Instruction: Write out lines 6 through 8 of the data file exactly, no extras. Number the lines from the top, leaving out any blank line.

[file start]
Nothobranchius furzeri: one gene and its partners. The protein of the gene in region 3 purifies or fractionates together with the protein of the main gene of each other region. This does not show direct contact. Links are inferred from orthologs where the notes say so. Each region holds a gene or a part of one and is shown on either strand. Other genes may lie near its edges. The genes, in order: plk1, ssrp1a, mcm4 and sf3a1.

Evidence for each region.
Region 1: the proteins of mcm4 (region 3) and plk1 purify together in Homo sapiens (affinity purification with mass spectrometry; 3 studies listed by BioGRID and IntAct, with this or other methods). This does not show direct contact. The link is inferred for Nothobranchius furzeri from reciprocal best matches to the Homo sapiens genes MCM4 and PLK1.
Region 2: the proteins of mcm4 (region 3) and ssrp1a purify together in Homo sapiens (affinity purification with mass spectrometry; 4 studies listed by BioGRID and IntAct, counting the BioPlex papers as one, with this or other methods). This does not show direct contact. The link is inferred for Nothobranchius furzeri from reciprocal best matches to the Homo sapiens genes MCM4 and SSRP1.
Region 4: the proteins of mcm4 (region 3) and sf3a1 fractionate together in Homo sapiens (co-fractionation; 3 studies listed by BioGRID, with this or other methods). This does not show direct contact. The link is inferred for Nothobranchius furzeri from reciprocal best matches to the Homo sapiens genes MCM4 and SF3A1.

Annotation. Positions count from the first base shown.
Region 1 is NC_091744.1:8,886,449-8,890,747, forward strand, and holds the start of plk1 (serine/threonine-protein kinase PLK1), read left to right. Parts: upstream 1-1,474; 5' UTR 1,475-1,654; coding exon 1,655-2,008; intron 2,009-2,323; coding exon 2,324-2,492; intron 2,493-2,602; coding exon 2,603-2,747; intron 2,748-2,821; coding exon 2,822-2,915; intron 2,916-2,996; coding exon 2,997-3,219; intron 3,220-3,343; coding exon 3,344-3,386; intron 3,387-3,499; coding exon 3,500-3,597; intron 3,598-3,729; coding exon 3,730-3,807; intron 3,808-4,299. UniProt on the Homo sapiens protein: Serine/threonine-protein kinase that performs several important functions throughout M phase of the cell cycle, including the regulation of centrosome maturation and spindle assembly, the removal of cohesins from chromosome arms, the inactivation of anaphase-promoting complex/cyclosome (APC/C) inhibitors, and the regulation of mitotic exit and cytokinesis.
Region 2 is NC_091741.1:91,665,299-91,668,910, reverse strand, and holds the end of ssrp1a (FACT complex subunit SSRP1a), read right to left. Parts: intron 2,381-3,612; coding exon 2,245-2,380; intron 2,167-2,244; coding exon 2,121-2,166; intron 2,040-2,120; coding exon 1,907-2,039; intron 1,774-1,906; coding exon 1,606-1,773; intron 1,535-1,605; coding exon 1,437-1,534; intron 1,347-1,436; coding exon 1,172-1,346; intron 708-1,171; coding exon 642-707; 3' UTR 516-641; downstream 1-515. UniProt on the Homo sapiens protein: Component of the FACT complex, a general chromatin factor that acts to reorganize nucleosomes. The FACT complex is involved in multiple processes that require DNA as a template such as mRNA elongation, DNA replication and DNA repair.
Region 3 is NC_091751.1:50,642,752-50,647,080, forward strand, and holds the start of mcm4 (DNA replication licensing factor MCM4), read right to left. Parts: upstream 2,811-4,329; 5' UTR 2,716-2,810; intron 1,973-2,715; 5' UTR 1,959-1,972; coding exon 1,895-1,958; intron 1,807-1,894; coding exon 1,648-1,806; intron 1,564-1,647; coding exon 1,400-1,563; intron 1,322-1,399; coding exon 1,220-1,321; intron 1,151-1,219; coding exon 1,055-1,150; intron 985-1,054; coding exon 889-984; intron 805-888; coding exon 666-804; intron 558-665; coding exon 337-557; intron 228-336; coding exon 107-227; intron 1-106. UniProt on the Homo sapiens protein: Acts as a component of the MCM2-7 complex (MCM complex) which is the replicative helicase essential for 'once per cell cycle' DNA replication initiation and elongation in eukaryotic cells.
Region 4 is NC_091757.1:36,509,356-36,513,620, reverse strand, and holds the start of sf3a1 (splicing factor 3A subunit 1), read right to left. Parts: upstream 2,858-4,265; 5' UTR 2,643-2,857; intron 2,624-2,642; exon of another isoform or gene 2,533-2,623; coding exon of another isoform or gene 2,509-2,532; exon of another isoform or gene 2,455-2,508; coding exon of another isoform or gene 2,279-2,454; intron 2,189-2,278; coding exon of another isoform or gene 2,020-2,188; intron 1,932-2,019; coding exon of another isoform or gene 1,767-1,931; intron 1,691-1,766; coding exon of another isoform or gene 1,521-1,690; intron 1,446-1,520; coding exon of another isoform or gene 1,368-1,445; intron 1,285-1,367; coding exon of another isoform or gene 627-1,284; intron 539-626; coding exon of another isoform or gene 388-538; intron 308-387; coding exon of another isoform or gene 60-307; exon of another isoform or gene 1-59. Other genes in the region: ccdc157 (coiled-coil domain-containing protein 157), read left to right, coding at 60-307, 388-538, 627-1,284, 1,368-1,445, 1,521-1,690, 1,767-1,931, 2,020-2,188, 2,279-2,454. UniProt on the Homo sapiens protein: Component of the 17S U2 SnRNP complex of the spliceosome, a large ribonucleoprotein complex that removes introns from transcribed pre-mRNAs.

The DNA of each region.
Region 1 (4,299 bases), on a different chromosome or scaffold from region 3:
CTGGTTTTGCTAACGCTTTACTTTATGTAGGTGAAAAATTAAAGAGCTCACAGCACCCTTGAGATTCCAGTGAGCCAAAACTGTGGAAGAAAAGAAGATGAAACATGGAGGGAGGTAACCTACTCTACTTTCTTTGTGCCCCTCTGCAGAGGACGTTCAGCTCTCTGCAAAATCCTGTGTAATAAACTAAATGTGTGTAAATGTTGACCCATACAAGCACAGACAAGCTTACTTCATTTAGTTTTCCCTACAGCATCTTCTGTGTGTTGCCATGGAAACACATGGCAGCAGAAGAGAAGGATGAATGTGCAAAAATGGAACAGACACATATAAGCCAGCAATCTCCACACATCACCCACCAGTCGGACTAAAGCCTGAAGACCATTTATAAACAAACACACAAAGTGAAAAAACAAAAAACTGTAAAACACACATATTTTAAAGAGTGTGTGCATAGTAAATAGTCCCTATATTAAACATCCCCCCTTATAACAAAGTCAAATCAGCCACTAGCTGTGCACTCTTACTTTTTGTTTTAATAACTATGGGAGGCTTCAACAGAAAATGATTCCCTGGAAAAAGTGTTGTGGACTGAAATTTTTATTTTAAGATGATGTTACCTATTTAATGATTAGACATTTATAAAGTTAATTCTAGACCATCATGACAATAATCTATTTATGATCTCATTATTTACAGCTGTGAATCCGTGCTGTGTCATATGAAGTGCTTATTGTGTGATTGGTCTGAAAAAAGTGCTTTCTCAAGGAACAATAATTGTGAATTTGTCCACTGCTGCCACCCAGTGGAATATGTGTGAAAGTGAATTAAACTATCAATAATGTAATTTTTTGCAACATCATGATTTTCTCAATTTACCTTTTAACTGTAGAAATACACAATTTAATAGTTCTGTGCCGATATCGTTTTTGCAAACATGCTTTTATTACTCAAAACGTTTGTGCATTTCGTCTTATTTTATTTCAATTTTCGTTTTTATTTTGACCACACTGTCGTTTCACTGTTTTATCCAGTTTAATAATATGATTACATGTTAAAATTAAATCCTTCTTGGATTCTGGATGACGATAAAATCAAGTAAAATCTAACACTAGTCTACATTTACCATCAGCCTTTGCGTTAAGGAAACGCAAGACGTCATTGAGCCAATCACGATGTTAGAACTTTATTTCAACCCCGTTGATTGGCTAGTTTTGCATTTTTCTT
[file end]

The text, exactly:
Annotation. Positions count from the first base shown.
Region 1 is NC_091744.1:8,886,449-8,890,747, forward strand, and holds the start of plk1 (serine/threonine-protein kinase PLK1), read left to right. Parts: upstream 1-1,474; 5' UTR 1,475-1,654; coding exon 1,655-2,008; intron 2,009-2,323; coding exon 2,324-2,492; intron 2,493-2,602; coding exon 2,603-2,747; intron 2,748-2,821; coding exon 2,822-2,915; intron 2,916-2,996; coding exon 2,997-3,219; intron 3,220-3,343; coding exon 3,344-3,386; intron 3,387-3,499; coding exon 3,500-3,597; intron 3,598-3,729; coding exon 3,730-3,807; intron 3,808-4,299. UniProt on the Homo sapiens protein: Serine/threonine-protein kinase that performs several important functions throughout M phase of the cell cycle, including the regulation of centrosome maturation and spindle assembly, the removal of cohesins from chromosome arms, the inactivation of anaphase-promoting complex/cyclosome (APC/C) inhibitors, and the regulation of mitotic exit and cytokinesis.
Region 2 is NC_091741.1:91,665,299-91,668,910, reverse strand, and holds the end of ssrp1a (FACT complex subunit SSRP1a), read right to left. Parts: intron 2,381-3,612; coding exon 2,245-2,380; intron 2,167-2,244; coding exon 2,121-2,166; intron 2,040-2,120; coding exon 1,907-2,039; intron 1,774-1,906; coding exon 1,606-1,773; intron 1,535-1,605; coding exon 1,437-1,534; intron 1,347-1,436; coding exon 1,172-1,346; intron 708-1,171; coding exon 642-707; 3' UTR 516-641; downstream 1-515. UniProt on the Homo sapiens protein: Component of the FACT complex, a general chromatin factor that acts to reorganize nucleosomes. The FACT complex is involved in multiple processes that require DNA as a template such as mRNA elongation, DNA replication and DNA repair.